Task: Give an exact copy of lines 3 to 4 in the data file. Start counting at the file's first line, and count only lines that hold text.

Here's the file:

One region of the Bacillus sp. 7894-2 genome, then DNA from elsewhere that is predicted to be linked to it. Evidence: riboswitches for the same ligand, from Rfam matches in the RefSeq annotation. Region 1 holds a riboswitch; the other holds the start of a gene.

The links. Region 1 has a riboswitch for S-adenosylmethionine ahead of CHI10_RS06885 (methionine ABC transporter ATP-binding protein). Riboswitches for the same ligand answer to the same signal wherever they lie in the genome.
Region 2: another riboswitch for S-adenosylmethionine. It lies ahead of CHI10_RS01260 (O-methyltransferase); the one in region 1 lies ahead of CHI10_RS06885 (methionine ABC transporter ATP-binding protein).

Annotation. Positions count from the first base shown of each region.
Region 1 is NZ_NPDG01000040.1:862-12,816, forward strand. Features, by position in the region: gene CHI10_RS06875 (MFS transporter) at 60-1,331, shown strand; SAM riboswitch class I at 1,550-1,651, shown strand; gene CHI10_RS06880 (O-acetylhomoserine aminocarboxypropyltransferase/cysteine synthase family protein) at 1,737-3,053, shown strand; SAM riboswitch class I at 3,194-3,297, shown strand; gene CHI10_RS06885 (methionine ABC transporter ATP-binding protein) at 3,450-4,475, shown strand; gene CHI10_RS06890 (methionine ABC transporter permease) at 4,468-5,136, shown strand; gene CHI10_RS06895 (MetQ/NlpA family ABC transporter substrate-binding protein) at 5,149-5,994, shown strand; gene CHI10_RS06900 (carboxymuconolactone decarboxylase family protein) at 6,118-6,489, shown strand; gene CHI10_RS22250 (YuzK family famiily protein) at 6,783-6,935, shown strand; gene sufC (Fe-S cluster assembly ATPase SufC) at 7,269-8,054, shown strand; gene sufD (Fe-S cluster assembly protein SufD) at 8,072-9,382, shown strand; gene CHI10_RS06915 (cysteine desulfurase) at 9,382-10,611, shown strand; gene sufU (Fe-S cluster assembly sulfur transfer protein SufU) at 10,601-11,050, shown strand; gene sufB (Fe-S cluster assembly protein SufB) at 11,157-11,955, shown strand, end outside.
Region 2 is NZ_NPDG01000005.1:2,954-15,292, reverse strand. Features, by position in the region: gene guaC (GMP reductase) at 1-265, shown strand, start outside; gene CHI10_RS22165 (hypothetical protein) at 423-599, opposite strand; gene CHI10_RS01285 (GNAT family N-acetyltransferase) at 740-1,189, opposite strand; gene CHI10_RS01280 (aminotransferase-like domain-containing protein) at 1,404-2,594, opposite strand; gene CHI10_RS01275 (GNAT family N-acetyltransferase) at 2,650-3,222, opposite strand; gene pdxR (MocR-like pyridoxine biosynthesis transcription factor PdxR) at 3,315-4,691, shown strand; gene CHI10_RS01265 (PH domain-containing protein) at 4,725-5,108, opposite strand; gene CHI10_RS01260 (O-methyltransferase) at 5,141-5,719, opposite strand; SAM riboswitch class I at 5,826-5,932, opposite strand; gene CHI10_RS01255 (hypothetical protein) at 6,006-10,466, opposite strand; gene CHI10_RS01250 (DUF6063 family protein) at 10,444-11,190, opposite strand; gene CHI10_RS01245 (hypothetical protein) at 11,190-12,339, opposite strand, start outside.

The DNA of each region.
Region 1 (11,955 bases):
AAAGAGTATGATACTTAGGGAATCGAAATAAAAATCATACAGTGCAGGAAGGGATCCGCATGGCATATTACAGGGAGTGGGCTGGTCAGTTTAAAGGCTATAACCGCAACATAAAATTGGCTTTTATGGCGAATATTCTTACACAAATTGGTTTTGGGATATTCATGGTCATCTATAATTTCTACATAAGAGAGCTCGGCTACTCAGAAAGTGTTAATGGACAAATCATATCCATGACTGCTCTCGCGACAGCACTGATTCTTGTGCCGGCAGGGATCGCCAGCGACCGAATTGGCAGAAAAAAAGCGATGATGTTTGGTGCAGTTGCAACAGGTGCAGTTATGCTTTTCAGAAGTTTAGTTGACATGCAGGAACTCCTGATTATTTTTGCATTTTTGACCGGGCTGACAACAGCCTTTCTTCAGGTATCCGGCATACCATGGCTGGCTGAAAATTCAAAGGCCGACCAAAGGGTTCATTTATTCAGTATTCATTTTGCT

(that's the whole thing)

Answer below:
Region 2: another riboswitch for S-adenosylmethionine. It lies ahead of CHI10_RS01260 (O-methyltransferase); the one in region 1 lies ahead of CHI10_RS06885 (methionine ABC transporter ATP-binding protein).

Annotation. Positions count from the first base shown of each region.